Caesar’s Greatest Battle
BBC2, 9pm, Friday 5 November
Ancient Rome is often seen as a model of civilisation. This programme shows it was nothing of the sort.
A million dead, a million enslaved and several hundred settlements torched was the cost of Julius Caesar’s famous conquest of Gaul.
The focus here is on the year 52 BC. The tribes had finally abandoned piecemeal resistance and united in a single struggle.
Armies of peasant farmers fought back ferociously in defence of hilltop towns against Rome’s legions.
In this reconstruction an ex-army officer takes on the role of Caesar and socialist archaeologist Neil Faulkner that of Gallic leader Vercingetorix.
This is Not a Subject for Comedy
Washington Theatre, London
Ivor Dembina’s show is about his experiences as a north London Jew who goes to Palestine with the International Solidarity Movement.
He begins with a few minutes of typical “Jewish shtick”, which puts the audience at ease, before directing his sharp wit at his Zionist upbringing and Israel itself.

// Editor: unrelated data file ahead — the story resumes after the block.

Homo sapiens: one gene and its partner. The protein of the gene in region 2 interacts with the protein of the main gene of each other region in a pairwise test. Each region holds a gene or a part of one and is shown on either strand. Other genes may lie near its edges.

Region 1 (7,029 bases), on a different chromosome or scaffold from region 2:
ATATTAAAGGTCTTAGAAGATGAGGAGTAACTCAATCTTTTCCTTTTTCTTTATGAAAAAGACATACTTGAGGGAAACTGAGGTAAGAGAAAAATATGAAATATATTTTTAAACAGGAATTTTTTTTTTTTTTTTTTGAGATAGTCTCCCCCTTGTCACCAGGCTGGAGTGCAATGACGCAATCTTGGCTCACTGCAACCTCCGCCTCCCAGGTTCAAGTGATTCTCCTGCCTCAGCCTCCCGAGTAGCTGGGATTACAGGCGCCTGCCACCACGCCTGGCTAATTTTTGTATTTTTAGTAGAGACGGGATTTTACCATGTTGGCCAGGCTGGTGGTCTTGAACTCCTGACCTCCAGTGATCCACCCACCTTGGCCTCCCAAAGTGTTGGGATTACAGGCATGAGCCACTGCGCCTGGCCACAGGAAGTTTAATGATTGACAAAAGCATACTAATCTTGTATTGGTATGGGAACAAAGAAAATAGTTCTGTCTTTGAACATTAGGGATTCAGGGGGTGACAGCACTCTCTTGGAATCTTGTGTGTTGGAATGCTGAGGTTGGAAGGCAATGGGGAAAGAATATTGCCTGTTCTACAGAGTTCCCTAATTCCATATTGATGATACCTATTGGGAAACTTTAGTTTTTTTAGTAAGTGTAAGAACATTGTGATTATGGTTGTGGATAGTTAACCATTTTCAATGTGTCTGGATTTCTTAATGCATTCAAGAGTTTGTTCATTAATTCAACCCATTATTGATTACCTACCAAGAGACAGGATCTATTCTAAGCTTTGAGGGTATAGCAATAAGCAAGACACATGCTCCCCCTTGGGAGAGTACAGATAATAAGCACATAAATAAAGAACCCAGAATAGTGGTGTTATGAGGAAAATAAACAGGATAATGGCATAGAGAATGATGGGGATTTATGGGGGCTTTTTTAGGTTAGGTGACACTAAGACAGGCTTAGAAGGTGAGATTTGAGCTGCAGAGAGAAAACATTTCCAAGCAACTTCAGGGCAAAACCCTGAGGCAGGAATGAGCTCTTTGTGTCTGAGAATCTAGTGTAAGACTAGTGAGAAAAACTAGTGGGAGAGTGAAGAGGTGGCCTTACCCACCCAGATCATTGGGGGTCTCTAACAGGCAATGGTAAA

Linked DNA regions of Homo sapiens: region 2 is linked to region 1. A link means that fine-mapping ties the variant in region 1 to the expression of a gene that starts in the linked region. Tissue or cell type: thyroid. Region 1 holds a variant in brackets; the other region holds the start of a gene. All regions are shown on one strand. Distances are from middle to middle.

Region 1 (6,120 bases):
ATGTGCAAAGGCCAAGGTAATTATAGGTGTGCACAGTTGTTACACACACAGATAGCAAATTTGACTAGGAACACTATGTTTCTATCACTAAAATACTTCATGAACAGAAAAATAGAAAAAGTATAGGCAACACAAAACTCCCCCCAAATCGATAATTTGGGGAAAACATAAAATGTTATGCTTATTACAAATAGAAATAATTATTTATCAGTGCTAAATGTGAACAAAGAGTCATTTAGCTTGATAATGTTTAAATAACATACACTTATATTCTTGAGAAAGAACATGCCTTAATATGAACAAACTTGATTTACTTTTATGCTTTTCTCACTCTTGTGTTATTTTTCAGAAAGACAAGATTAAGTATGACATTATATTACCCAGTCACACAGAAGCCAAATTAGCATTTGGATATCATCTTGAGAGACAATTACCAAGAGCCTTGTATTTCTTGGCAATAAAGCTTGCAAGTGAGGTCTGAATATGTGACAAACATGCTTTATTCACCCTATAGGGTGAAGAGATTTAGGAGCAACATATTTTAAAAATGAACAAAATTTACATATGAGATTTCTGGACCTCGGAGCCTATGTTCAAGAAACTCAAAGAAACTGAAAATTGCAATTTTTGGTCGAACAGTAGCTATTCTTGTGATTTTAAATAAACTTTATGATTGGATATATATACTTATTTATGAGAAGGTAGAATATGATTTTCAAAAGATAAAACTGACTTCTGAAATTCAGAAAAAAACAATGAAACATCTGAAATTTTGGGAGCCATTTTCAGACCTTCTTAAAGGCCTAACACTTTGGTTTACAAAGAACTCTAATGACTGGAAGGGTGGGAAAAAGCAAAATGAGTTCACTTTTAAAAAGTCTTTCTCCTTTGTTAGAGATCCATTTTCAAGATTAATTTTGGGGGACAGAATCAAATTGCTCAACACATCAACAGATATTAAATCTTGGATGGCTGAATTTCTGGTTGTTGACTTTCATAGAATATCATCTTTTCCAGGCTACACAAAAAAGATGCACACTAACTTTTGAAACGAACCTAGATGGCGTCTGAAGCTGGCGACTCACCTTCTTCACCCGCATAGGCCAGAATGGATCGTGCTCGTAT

Director: Jehane Noujaim
When Egyptian president Hosni Mubarak visited the Al Jazeera satelite station he said, “So this is the tiny tinderbox that started such a big fire.”
This documentary, now out on DVD, shows the station during the invasion of Iraq. It gives a startling insight into the new Arab journalism.
The documentary also follows attempts by a US officer to influence the station, and the killing of reporter Tariq Ayoub.
To enter our prize draw to win a DVD of this documentary just answer the following question:
In which Arab state is Al Jazeera based? E-mail answers to email@example.com by 20 November.